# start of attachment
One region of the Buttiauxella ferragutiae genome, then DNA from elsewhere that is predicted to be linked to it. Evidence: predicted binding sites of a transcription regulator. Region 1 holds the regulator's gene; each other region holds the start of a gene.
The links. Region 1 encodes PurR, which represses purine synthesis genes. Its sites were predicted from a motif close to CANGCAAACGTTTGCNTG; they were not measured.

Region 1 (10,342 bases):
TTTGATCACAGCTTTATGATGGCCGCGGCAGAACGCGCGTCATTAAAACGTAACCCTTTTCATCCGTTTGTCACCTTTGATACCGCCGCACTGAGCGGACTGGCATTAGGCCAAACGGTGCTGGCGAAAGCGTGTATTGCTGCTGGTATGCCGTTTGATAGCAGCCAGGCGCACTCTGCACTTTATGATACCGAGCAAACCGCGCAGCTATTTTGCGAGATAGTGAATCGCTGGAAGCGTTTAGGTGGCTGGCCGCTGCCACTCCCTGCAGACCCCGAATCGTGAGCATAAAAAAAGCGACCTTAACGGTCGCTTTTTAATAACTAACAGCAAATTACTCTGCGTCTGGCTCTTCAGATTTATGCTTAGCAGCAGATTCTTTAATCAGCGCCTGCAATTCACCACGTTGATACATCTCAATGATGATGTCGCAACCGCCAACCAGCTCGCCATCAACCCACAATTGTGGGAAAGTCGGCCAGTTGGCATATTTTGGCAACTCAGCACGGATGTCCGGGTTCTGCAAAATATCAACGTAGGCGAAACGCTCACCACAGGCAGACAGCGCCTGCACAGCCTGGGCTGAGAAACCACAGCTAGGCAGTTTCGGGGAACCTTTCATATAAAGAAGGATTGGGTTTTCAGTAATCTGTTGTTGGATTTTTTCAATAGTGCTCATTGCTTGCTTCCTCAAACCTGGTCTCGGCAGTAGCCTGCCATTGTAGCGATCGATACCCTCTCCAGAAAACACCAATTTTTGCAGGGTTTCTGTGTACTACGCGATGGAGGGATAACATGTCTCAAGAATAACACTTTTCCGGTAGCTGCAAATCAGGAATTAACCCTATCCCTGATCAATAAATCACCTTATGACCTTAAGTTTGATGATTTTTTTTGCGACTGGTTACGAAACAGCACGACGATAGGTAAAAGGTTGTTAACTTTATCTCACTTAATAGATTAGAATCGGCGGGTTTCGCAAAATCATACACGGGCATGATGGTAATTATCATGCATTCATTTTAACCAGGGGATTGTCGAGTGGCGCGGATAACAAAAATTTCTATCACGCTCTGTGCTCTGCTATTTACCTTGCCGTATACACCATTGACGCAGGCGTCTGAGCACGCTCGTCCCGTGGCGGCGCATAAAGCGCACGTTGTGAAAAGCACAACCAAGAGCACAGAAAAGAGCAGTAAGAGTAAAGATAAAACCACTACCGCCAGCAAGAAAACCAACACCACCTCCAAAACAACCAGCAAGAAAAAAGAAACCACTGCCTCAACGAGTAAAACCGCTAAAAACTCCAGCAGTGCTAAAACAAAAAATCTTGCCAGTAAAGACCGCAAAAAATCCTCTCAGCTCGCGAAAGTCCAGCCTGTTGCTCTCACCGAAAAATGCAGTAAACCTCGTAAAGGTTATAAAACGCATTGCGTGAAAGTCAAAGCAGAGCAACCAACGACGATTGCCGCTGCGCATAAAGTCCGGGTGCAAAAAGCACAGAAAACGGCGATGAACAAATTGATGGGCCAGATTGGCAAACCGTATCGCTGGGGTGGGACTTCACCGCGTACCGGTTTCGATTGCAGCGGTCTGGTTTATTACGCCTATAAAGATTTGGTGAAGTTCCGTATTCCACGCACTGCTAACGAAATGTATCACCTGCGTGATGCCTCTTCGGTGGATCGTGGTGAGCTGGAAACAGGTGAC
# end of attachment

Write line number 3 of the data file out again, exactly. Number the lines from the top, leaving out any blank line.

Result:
Region 1 (10,342 bases):